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Warm Your Photos with a Graduated Filter

Scott Davenport's picture
October 7, 2016 - 9:00pm


The graduated filter tool in Lightroom is a go-to tool to darken skies or brighten foregrounds. It's also quite handy to warm up your photo. The little mental hurdle for me was realizing a graduated filter can be applied to an entire photo. Let's start with this base photo:

Original Photo to be warmedOriginal Photo

It was an overcast evening, but with a little post processing magic, the illusion of a warmer sunset is a few clicks away. First, I'll drag a graduated filter on to the image so the entire photo is covered:

Drag a graduated filter over the entire photoDrag a graduated filter over the entire photo

(If you're unfamiliar with the gradient and radial filters tools, check out Live Training Session 210; Develop part 5.)

I have not made any changes to the filter sliders yet, so there's no change to the photo. Hovering the mouse over the filter pin shows the entire photo will be affected by the filter. 

Hovering over the graduated filterHovering over the graduated filter

Now let's warm this scene up!

Method 1: Warm with temperature

The first technique to warm the photo is the more obvious one – the Temperature slider. Nudging the slider to the right towards yellow adds warmth to the graduated filter:

Adjust the Temperature slider toward yellow to warm the sceneAdjust the Temperature slider toward yellow to warm the scene

Since the filter I'm using covers the entire photo, the whole scene is warmed up.

This method is no different really than adjusting the Temperature slider in the Basic panel. In the original photo, I did make changes in the Basic panel, but more true to the scene as observed, close to the Cloudy preset.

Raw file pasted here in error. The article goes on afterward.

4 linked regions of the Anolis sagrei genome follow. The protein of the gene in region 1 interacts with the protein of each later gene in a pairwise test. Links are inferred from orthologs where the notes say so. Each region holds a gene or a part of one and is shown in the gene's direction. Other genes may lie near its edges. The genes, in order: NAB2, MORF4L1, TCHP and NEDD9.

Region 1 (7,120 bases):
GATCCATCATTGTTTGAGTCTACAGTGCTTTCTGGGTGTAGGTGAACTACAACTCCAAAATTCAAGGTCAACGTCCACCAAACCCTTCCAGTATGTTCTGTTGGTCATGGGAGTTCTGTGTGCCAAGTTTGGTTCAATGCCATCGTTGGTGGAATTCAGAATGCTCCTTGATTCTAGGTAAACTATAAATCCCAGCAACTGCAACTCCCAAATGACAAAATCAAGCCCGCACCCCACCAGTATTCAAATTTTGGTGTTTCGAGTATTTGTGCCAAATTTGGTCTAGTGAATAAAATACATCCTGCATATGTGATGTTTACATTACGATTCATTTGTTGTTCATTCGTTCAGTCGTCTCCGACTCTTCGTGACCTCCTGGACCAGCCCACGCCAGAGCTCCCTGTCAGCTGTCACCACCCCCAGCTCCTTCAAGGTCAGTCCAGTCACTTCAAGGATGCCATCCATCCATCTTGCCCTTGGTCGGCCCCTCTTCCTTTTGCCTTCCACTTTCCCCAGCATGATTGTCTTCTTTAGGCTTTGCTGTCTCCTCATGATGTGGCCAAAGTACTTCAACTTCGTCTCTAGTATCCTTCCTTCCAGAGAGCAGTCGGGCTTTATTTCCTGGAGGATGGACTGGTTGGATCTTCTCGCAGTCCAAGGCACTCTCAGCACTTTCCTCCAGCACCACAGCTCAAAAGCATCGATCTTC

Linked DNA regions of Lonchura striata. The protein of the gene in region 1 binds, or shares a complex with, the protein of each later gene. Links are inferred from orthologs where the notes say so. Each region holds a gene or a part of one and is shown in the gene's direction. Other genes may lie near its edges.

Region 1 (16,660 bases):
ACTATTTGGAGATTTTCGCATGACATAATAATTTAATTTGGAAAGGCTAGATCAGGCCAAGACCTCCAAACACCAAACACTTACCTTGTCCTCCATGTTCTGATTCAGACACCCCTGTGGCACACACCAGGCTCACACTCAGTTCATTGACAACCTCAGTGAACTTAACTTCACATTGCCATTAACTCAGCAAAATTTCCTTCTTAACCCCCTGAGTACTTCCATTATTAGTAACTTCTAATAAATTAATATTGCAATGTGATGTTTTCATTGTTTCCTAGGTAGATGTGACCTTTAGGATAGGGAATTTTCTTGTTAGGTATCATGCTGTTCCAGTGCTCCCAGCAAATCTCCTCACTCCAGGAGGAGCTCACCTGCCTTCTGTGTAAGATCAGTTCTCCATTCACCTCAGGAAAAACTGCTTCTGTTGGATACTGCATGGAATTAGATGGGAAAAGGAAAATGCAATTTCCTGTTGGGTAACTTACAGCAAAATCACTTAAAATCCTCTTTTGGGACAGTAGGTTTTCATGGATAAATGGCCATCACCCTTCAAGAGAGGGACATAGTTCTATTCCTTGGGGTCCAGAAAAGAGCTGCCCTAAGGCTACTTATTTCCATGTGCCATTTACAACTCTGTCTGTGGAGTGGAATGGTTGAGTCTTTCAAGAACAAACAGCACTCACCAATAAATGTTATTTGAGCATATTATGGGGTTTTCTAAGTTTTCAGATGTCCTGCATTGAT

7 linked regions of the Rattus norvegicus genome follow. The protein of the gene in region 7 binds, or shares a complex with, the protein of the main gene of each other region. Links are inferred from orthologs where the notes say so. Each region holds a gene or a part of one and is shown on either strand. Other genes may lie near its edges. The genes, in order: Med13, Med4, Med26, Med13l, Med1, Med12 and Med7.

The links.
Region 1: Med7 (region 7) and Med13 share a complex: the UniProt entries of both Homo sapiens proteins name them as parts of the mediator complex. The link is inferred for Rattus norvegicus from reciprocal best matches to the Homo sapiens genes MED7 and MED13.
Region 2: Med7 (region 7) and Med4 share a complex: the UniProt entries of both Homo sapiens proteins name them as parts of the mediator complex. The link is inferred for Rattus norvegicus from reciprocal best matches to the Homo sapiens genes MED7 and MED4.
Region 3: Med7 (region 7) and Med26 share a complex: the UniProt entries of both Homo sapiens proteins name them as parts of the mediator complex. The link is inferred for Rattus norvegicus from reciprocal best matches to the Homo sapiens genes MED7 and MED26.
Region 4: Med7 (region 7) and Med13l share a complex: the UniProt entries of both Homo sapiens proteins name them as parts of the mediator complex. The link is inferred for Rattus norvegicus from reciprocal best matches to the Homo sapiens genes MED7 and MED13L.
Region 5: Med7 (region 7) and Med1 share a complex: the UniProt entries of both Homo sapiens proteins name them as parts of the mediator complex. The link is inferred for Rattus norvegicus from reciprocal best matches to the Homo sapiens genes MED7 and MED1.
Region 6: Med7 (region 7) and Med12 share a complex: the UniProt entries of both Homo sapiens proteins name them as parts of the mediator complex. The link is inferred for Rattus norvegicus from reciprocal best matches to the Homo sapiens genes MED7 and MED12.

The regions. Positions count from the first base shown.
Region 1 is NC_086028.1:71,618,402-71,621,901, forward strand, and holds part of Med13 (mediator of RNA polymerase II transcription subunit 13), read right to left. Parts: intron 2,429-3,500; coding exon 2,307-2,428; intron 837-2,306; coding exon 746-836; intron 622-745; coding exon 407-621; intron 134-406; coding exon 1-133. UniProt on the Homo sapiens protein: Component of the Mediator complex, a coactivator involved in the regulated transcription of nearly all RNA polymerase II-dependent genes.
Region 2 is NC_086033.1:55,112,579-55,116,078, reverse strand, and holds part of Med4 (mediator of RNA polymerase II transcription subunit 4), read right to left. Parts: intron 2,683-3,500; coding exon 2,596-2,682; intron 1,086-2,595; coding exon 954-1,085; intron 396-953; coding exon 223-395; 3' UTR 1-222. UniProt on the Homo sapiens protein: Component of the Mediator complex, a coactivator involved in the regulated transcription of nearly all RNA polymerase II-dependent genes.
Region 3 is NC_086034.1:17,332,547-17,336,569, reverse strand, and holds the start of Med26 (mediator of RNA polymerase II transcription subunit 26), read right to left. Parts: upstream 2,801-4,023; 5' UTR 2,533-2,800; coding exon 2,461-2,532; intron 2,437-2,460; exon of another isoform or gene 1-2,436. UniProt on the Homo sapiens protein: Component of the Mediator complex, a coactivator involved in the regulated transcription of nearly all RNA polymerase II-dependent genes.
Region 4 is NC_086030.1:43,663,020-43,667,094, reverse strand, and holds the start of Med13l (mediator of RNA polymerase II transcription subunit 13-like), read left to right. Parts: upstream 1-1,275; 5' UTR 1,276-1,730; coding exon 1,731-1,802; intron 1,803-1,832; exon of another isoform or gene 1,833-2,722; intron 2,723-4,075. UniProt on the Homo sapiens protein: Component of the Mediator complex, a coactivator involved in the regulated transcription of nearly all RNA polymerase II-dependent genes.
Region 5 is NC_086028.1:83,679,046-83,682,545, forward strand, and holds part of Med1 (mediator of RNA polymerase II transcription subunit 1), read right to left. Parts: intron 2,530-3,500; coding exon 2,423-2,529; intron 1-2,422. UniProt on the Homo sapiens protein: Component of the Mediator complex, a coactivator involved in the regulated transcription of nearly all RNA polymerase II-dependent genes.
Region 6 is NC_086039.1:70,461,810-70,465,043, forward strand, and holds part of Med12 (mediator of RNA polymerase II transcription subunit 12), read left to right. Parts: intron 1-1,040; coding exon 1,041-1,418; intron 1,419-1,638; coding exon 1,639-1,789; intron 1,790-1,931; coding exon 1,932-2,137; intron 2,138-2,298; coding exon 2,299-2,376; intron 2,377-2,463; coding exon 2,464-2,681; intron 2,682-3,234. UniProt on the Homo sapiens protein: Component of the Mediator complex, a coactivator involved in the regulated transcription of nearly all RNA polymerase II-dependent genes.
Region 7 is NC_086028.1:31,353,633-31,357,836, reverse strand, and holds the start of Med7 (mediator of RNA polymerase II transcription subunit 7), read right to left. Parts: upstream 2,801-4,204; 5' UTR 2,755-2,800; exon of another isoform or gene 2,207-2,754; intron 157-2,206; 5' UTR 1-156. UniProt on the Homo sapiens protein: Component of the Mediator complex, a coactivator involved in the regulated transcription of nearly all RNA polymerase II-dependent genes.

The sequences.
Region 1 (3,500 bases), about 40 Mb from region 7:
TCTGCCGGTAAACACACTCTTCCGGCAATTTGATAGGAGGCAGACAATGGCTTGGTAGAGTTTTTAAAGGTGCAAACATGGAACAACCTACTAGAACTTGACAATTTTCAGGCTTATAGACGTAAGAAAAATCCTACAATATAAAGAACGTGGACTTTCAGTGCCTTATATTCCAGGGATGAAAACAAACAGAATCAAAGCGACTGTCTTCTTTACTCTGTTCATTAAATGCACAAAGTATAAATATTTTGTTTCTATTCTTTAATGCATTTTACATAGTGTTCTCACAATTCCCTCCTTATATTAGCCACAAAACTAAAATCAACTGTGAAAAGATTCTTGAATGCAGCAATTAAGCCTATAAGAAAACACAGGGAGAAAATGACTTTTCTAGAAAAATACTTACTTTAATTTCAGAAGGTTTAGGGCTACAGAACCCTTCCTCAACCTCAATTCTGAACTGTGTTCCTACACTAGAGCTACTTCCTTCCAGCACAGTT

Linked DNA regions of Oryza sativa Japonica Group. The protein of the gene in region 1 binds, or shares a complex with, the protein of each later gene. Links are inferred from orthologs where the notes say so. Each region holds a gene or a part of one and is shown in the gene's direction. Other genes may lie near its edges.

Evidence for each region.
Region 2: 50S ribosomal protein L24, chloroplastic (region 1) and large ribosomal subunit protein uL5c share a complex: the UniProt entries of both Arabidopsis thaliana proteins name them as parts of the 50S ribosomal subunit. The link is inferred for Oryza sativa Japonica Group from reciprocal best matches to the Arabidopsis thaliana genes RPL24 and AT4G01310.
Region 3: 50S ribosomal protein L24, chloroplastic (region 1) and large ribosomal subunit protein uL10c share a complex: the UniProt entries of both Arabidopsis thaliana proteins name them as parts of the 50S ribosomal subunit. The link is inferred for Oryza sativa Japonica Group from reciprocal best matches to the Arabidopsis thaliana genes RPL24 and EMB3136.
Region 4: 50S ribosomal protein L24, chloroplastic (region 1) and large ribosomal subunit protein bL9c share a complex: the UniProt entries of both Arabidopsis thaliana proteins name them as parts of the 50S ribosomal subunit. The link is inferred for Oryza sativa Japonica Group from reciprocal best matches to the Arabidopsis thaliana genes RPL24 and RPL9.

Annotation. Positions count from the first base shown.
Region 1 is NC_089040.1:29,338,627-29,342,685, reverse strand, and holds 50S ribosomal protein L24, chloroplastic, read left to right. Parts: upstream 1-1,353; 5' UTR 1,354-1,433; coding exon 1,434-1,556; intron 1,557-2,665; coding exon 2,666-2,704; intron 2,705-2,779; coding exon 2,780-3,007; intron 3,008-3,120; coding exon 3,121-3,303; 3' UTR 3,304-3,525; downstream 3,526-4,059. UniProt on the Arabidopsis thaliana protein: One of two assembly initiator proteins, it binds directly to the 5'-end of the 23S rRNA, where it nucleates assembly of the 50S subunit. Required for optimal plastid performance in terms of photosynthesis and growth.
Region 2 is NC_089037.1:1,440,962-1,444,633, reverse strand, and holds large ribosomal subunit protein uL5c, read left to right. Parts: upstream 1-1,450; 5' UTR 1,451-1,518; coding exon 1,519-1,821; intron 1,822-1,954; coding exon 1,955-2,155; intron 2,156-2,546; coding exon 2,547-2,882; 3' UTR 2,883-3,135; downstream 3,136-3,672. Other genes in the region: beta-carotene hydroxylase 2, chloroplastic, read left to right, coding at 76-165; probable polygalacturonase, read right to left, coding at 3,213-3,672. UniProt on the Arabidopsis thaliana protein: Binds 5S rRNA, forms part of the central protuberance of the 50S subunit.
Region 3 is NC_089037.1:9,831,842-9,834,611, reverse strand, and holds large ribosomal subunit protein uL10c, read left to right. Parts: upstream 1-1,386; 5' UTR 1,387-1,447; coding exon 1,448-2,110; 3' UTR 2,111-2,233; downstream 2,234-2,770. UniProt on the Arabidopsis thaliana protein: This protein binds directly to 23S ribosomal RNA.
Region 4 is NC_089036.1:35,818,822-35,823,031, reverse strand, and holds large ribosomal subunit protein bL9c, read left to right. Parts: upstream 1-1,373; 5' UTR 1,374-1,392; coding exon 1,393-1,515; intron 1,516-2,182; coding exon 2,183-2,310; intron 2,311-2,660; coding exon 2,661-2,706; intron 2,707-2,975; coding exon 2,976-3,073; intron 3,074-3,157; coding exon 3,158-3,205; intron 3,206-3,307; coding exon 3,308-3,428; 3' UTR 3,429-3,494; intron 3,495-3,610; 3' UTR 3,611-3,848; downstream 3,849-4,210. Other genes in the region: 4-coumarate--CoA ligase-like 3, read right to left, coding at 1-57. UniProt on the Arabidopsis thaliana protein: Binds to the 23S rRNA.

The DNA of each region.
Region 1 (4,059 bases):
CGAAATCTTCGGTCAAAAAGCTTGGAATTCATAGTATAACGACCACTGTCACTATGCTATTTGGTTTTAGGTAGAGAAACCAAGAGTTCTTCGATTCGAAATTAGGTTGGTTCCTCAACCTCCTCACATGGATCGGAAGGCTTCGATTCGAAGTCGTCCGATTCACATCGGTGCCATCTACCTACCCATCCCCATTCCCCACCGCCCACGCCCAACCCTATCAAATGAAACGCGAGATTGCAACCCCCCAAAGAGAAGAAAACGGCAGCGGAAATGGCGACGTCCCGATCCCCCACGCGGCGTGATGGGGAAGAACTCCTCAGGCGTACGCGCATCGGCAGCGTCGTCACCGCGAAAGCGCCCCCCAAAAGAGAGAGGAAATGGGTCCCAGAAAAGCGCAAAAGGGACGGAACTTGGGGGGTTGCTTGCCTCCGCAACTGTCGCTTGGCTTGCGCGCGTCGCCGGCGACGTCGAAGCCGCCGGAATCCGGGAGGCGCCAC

Method 2: Warm with color

The second technique is to add a color effect, or tint, to the graduated filter. At the bottom of the filter panel is a color swatch. By default it's a white box with a black “X” meaning no color effect. Clicking on the swatch pops up a color selector.

Use a Color Effect to add a custom tint to your photoUse a Color Effect to add a custom tint to your photo

The Color Effect approach gives you much more control over the tone to add to your photo. You are not limited to the tones on the temperature slider.

Using the Color Effect in a graduated filter is similar to the Split Tone filter if you were to select the same hue and saturation for both the shadows and highlights. Here, you can do it in a single click.

The Key Takeaway

When applied globally, the Temperature slider of a graduated filter is relatively uninteresting. However, the Color Effect is a great way to add tints to your photo, be it a portion of the photo or the entire scene.

Before and after warming with the graduated filter

Do you have any other techniques for warming up your photos?

About the author, Scott Davenport:

I'm a San Diego based photo educator and landscape photographer and can't get enough of the ocean. I teach workshops, write books and create videos about photography. I'm also much more comfortable behind the camera than in front of it.

See more of my work at

Adobe Lightroom Classic (pre-CC)
macOS Windows
Scott Davenport

Scott, Keep these gems coming!  


Florian Cortese

Thanks Florian. You are always so kind to comment on my posts. Much appreciated. 

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